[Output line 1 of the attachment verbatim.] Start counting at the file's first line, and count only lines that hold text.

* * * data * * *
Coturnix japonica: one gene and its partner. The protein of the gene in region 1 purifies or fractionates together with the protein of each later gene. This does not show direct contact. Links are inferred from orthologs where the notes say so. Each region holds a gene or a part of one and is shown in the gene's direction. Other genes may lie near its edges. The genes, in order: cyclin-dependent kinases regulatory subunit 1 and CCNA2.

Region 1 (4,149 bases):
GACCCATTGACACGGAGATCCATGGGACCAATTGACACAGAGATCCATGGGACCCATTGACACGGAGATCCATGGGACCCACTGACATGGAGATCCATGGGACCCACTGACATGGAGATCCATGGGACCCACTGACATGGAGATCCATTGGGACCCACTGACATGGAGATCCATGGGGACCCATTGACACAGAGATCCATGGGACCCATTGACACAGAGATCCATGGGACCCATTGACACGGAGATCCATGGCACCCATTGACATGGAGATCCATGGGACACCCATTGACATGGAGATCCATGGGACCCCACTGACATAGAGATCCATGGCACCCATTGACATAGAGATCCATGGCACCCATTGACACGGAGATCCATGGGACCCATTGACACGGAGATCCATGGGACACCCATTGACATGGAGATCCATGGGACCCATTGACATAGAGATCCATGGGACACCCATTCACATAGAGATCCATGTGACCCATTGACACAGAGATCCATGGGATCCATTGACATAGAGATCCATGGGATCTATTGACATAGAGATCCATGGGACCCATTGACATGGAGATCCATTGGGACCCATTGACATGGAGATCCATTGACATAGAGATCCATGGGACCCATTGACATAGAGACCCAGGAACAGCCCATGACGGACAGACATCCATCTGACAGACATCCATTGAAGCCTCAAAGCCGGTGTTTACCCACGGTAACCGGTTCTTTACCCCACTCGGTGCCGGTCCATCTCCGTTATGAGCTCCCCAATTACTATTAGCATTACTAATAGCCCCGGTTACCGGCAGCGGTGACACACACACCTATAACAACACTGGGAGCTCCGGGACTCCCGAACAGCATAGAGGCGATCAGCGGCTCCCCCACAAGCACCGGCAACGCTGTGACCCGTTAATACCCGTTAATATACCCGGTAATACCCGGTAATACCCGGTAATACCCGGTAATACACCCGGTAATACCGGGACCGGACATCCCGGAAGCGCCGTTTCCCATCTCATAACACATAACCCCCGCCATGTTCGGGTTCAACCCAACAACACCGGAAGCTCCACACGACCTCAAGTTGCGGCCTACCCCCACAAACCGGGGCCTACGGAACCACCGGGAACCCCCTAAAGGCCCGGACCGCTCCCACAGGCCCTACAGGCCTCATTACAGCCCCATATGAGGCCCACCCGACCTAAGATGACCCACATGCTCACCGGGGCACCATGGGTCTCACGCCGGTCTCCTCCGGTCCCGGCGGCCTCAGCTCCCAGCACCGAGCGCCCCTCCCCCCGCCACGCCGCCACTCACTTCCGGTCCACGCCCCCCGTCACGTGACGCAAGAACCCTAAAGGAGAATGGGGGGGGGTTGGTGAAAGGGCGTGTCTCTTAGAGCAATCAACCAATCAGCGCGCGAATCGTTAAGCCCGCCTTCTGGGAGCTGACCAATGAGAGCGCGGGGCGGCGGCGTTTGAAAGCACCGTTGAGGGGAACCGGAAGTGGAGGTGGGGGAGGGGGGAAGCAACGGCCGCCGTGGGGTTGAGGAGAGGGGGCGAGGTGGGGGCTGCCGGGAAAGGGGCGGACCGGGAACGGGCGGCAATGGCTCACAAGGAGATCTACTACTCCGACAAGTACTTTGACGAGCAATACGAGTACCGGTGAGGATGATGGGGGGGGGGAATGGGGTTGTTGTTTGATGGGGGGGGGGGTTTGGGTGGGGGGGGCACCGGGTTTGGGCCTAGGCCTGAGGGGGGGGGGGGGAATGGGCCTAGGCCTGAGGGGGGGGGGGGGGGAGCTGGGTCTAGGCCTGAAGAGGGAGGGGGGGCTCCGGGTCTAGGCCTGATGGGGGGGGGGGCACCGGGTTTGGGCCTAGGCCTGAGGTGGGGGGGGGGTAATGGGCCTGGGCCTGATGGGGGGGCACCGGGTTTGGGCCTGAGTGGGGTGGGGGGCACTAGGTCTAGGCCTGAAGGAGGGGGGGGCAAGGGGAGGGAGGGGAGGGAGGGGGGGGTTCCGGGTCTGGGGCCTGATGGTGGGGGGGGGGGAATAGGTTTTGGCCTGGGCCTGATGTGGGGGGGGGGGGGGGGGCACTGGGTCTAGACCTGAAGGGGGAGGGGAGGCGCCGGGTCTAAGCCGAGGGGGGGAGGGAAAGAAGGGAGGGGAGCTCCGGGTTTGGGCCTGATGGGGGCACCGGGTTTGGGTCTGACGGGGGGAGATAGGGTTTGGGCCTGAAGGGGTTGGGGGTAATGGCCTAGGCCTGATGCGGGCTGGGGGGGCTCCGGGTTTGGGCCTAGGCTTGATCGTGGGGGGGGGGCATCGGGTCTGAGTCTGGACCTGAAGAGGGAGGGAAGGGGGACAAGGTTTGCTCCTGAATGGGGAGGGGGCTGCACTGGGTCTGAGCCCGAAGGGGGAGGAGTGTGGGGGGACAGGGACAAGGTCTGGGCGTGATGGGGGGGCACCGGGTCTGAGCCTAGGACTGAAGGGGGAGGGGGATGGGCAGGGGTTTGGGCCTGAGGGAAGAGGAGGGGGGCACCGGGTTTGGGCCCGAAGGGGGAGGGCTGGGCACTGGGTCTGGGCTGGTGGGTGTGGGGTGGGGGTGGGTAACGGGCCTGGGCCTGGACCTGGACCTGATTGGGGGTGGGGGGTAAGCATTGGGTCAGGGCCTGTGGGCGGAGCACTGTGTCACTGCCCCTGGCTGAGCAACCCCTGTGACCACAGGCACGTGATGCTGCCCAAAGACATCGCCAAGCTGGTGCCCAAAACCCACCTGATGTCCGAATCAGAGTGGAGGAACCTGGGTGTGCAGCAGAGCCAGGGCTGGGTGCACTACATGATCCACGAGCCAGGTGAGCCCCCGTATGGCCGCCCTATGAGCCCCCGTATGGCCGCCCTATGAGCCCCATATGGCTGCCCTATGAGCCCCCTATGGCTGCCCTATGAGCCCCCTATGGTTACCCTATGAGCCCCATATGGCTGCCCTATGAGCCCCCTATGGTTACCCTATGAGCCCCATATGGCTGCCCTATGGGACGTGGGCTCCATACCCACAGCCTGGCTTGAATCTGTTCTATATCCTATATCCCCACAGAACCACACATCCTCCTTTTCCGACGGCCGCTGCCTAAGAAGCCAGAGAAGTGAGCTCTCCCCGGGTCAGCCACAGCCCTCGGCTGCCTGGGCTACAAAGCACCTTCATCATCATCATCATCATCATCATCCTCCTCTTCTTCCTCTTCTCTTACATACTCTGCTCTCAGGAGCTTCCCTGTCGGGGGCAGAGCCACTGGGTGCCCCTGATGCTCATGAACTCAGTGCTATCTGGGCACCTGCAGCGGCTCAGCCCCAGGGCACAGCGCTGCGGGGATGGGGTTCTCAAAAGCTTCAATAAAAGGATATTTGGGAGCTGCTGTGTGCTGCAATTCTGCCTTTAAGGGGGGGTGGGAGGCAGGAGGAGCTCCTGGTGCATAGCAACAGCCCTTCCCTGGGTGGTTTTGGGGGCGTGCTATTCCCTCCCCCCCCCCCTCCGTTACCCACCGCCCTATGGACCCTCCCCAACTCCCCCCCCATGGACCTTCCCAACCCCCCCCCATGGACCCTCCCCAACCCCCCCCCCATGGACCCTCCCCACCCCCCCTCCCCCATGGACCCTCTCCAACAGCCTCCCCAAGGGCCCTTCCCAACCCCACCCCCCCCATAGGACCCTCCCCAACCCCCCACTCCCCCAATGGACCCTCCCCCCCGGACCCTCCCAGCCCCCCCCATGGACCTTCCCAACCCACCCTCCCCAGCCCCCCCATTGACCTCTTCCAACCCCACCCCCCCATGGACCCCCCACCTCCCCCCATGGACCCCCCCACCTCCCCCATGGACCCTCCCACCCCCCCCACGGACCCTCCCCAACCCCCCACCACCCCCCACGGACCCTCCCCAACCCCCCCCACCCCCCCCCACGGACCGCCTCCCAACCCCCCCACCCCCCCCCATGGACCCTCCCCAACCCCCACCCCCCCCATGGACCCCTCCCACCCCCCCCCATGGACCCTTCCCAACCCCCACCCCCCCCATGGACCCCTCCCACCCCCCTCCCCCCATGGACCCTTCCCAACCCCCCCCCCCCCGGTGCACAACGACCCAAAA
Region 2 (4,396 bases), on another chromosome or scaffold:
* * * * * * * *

Coturnix japonica: one gene and its partner. The protein of the gene in region 1 purifies or fractionates together with the protein of each later gene. This does not show direct contact. Links are inferred from orthologs where the notes say so. Each region holds a gene or a part of one and is shown in the gene's direction. Other genes may lie near its edges. The genes, in order: cyclin-dependent kinases regulatory subunit 1 and CCNA2.